With Instructables you can share what you make with the world, and tap into an ever-growing community of creative experts.

How it Works »New Instructable »I need a circuit that can convert sine waves to square waves that works with a wide range of frequencies and doesn't change the frequency, for a project i am working on. I also need a circuit that can convert square waves to ramp waves that also works with a wide range of frequencies and doesn't change the frequency. Thank you in advance.

pure sine wave inverter using pic microcontroller

by
MicrocontrollerLab

Sine wave frequency measurement using pic microcontroller

by
tanveerm

1000W modified sine wave inverter using pic microconttoller

by
tanveerm

THE SIMPLEST FUNCTION GENERATOR BUILT ON A BREADBOARD

by
skpvignesh

Op-amp Basics (part 2)

by
brmarcum

Modified Sine Wave Signal Generator.

by
Josehf Murchison

Very Simple Oscillator

by
GEORGE CHANIOTAKIS

Beginner Pure Data Tutorial: Basic Synth

by
RU4Realz

FEATURED CHANNELS

Join 2 million + to receive instant inspiration in your inbox.

forgot your password or username?

it happens.

it happens.

Enter the email associated with your account and we will send you your username and a temporary password.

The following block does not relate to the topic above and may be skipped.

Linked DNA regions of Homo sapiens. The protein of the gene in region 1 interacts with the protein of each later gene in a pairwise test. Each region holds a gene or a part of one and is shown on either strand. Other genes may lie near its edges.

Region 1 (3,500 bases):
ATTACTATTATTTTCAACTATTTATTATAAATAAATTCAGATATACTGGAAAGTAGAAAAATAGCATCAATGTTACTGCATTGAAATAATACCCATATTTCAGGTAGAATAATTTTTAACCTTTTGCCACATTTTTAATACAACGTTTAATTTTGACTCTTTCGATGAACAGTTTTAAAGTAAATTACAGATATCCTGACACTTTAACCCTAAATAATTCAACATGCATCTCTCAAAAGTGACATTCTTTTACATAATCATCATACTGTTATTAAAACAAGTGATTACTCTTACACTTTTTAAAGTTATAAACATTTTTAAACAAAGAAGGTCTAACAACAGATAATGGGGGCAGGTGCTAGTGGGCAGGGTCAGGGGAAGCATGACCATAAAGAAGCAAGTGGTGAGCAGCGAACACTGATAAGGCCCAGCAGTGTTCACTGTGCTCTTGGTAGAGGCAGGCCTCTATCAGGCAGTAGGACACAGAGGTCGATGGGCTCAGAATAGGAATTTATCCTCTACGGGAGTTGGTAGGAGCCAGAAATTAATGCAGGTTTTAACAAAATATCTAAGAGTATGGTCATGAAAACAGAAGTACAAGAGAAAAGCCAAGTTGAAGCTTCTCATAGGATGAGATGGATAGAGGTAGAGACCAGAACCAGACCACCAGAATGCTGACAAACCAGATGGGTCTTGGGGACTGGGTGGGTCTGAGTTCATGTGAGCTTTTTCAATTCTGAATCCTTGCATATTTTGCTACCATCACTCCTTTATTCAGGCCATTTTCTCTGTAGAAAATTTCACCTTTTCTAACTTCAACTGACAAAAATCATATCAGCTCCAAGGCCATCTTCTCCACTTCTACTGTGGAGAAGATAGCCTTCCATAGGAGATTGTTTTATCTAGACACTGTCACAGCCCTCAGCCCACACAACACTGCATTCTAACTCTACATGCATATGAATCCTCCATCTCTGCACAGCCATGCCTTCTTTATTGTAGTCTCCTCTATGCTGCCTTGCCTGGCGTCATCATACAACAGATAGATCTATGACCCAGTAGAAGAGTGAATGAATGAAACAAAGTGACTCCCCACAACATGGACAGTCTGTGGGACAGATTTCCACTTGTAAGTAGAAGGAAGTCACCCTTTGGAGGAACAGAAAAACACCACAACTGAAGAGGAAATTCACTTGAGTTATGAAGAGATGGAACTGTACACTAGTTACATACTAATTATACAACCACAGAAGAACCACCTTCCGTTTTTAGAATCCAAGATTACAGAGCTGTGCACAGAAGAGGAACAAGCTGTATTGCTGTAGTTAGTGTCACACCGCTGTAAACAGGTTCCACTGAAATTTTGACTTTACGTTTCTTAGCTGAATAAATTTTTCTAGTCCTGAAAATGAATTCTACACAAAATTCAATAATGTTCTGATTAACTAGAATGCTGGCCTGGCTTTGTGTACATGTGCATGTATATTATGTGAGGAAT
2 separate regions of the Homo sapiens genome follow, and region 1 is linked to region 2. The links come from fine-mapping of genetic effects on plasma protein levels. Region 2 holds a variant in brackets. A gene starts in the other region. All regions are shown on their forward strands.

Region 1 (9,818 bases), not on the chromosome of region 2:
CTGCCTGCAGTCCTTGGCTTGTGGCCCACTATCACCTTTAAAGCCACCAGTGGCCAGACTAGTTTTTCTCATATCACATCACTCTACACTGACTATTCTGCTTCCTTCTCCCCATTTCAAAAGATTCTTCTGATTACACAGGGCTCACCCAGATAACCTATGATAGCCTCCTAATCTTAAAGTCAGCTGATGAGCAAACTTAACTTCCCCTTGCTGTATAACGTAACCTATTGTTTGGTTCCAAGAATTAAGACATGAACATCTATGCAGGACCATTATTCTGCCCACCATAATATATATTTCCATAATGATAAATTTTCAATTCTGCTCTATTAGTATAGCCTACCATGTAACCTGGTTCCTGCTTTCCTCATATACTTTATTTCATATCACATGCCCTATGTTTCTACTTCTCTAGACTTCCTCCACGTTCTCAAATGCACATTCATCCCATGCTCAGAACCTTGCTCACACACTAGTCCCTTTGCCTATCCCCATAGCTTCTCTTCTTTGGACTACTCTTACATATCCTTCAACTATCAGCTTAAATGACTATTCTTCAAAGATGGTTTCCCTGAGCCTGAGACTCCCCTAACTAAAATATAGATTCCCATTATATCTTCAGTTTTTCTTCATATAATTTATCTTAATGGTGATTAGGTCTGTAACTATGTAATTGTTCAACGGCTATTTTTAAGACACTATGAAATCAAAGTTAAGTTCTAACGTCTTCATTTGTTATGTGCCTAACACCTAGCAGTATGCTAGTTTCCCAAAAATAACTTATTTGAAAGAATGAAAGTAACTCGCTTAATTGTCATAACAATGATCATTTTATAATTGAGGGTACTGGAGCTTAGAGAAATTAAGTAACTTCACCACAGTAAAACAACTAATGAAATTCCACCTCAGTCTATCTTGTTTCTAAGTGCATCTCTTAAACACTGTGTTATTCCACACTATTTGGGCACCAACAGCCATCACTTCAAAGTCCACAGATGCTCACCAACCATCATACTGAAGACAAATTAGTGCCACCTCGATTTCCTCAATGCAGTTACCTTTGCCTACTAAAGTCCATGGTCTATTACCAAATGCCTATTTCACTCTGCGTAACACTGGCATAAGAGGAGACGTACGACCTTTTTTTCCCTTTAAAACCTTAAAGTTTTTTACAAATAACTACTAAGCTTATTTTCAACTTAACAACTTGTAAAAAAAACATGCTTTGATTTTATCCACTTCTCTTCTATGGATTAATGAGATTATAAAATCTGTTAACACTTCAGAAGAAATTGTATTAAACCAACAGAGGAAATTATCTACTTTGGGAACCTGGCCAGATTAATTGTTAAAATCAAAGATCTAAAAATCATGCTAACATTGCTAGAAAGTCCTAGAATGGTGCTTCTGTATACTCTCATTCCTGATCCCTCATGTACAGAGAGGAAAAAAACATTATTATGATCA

Not a member? Sign Up »

We have sent you an email with a password reset code. Please enter it below.

Not a member? Sign Up »

active| newest | oldestwhat makes an op amp convert a sine wave into a square wave?

what makes an op amp convert a sine wave into a square wave?

what makes an op amp convert a sine wave into a square wave?

To convert a square to a ramp, use a circuit called an integrator. This circuit is so named because the output is the integral of the input function. Remember from calculus that the integral of a constant function f(x)=K is a line g(x)=Kx +C.

This circuit is very similar to a low pass filter, and can be built from a single op amp plus a couple resistors and capacitors.

I haven't gone into tremendous detail about these two circuit here, but they are very common and well documented and should be just what you need.

Take a sine wave, square it by clipping, integrate it, its a ramp.

Take a square wave, square it by clipping, integrate it, its a ramp.

Take a ramp wave, square it by clippling, integrate it, its a triangle.

The problem is, done in analogue, keeping the integration time constant related to the period of the incoming waveform - that's VERY tricky, without a priori knowledge.

look up guitar fuzz circuits to see it in action.